Chief Jegeris made additional negative comments about Stites-Means that seemed to imply she suffered from historical trauma.
“I would tell you,” he said, “that in my opinion, the majority of the Native American community has a high degree of respect for our department. We have several members of the Native American community working for our department. However, we are aware that there is historic trauma and that there is deep-rooted anger and even hate. And I would tell you that Mrs. Means’ behavior displays that she is extremely distrustful and she is divisive in her way of going about business. She is divisive between the policing community and that’s the opposite of the approach we're trying to take as a department.”
Stites-Means feels this spinning of the narrative by projecting psychological states onto Native citizens is a technique Rapid City Police use to deflect attention from unfair police practices, a technique commonly called “gaslighting.”
But Stites-Means believes you have to look no further than her stepson’s arrest to find an example of the disproportionate level of policing that happens in the Native American community.
How her stepson’s arrest went down
According to a press release provided by Rapid City Police, on June 21 Stites-Means’ stepson, whose name is being withheld as a courtesy to the family, was seen driving a car “with only one functioning headlight.” When an officer attempted to pull the car over, it sped away. A chase ensued during which two occupants exited the vehicle and a Glock handgun and a ballistic vest was thrown out of the car at that time.
The car sped off and was chased to a residence (not Stites-Means’.) A police helicopter with thermal imaging reported seeing Stites-Means’ stepson run into the house. Other units arrived and formed a perimeter around it. The stepson ran out the back door and was apprehended almost immediately.
In addition to the warrant he already had for his arrest, the 21-year-old stepson was charged with Aggravated Eluding, DUI, Possession of a Controlled Substance, Commission of a Felony with a Firearm, Possession of a Firearm with a Prior Felony Drug Conviction, and Possession of Marijuana.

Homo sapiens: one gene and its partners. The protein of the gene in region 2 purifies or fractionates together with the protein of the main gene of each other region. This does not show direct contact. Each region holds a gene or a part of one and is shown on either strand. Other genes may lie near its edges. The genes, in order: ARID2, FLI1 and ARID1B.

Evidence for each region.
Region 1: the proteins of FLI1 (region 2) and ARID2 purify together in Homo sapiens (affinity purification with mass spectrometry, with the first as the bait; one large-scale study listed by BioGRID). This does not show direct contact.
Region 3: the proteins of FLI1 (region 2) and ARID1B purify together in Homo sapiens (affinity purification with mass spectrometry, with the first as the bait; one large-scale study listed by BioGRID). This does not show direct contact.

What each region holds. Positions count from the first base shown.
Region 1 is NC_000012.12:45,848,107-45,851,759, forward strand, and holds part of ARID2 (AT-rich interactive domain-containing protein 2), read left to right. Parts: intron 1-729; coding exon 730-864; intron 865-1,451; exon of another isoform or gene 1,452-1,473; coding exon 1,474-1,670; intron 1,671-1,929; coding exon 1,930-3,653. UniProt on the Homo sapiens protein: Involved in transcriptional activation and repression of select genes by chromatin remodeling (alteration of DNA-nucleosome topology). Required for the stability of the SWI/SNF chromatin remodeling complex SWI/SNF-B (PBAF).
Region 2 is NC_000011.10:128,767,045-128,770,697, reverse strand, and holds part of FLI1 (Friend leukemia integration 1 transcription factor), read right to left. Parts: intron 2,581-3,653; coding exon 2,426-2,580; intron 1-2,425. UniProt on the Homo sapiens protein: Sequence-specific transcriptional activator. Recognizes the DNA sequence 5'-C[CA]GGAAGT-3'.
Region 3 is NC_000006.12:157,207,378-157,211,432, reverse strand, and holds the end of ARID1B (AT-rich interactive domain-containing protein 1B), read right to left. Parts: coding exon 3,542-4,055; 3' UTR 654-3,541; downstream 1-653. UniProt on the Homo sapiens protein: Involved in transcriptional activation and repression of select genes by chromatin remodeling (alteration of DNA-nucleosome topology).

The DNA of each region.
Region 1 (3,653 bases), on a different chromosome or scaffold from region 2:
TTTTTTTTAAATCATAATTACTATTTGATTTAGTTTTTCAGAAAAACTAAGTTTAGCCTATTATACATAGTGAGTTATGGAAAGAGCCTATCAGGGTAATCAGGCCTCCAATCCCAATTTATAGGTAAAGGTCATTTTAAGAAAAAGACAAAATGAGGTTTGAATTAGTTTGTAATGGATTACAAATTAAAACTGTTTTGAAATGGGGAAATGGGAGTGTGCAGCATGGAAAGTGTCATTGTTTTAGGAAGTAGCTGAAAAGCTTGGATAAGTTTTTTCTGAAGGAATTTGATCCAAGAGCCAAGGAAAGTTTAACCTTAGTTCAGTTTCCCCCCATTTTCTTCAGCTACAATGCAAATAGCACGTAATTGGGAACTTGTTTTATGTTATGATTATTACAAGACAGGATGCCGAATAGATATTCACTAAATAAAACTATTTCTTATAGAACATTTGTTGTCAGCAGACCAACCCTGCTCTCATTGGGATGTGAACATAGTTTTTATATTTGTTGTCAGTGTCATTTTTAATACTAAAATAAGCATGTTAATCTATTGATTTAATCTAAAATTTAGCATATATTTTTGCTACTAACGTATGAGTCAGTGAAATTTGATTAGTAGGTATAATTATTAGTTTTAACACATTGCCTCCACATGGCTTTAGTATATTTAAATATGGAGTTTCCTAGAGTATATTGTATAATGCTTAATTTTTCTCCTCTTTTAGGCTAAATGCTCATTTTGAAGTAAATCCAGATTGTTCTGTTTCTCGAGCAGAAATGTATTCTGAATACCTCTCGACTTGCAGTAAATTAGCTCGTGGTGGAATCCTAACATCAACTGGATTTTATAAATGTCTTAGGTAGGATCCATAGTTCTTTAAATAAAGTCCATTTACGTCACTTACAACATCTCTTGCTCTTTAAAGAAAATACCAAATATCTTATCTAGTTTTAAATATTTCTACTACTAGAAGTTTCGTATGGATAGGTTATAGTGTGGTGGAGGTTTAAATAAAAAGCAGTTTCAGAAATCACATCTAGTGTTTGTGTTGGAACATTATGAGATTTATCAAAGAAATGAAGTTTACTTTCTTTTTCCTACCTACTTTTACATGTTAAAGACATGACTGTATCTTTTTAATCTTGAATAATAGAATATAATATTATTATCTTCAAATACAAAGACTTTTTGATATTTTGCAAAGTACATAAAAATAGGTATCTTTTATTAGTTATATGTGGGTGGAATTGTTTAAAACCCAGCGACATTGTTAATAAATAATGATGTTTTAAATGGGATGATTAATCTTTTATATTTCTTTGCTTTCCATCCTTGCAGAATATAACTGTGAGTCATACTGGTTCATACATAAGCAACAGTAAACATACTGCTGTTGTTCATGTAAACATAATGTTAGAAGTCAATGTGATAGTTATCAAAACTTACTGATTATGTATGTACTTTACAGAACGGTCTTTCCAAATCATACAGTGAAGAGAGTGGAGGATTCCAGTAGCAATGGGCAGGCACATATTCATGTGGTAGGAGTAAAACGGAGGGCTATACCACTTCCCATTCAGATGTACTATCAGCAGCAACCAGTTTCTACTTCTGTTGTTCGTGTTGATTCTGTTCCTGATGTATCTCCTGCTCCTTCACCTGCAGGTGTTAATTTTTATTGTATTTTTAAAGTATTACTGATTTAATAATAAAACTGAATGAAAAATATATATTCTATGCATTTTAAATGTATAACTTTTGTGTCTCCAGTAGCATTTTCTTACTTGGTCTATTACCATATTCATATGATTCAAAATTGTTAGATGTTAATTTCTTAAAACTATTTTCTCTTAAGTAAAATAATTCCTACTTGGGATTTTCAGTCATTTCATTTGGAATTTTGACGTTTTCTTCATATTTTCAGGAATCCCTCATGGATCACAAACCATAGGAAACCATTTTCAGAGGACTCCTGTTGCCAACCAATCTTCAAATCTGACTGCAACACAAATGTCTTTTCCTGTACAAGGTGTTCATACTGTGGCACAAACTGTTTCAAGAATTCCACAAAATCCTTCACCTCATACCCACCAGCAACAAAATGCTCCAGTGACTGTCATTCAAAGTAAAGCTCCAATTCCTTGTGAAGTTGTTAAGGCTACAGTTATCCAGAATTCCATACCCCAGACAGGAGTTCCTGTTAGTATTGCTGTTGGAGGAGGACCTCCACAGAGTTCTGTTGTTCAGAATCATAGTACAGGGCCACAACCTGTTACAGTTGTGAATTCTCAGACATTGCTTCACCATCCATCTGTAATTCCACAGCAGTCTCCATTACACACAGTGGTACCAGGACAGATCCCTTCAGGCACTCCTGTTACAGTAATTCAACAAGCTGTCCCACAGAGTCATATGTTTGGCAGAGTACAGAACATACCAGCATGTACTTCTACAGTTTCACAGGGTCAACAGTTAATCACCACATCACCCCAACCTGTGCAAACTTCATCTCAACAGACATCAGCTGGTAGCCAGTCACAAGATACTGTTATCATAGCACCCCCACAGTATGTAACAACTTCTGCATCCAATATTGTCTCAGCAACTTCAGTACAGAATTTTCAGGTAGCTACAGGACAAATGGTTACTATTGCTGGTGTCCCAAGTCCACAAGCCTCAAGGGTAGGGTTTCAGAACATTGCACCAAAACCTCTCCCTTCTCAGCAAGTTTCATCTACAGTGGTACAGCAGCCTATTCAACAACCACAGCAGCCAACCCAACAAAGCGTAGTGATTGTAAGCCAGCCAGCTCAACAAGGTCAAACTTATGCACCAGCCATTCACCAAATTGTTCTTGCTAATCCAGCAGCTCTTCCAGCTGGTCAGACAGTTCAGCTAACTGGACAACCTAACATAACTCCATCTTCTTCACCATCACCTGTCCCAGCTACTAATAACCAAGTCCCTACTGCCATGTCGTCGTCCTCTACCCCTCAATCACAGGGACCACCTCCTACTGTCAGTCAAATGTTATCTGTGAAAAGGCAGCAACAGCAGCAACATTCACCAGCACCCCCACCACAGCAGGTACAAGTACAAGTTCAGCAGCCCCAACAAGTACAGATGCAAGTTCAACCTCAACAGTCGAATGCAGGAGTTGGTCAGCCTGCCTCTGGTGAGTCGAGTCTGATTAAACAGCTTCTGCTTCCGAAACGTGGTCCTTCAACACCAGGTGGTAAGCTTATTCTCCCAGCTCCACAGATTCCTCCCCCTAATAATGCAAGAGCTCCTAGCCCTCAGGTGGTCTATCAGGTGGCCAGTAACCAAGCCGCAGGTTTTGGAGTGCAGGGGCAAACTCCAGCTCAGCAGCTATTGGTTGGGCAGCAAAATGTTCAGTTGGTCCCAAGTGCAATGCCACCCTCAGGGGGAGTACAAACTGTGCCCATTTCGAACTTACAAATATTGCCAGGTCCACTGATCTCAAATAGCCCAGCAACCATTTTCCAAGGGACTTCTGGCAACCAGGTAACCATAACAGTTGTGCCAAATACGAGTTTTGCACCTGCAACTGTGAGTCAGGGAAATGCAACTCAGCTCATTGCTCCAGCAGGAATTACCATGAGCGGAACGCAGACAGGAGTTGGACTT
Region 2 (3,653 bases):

Stites-Means points out that her stepson’s original warrant was for a non-violent drug offense. She feels it shouldn’t have taken SWAT teams and helicopters to arrest him. Yet a tremendous amount of energy and manpower were used, potentially endangering the community.
Additionally, six more charges were then piled on top of the ones he already had, virtually guaranteeing a prison sentence if convicted. And all because an intoxicated young man got spooked and booked on the cops.
This disproportionate level of policing within the Native American community points to a systemic problem, according to Stites-Means.
“These are structural and systemic issues that all of us are caught in the web of. Pennington County has one of the highest incarceration rates in the United States. One out of six people has contact with the criminal justice system in this county according to the last data I read. It is huge here.
“About 30 percent of the economy is reliant on government employment, so certainly there’s a strong public investment in law enforcement generally and in criminal justice, that means jobs for a lot of people.”
Stites-Means feels this deeply embedded systemic racism is hard to see unless you become actively caught-up in it as she has. Then it becomes obvious just how difficult it is to escape.
“It takes a hell of a lot of wherewithal on an individual level to withstand or overcome that systemic or bureaucratic goal. What are our institutional leaders saying? What are our political leaders saying? What are our professional communities saying? What we’re facing here in Rapid City doesn’t bode well for a civil society. I think my two little incidents are part of that.”
Frank Hopper is a Tlingit, Kagwaantaan, freelance writer, born in Juneau, Alaska, and raised in Seattle. He now resides in Washington, D.C.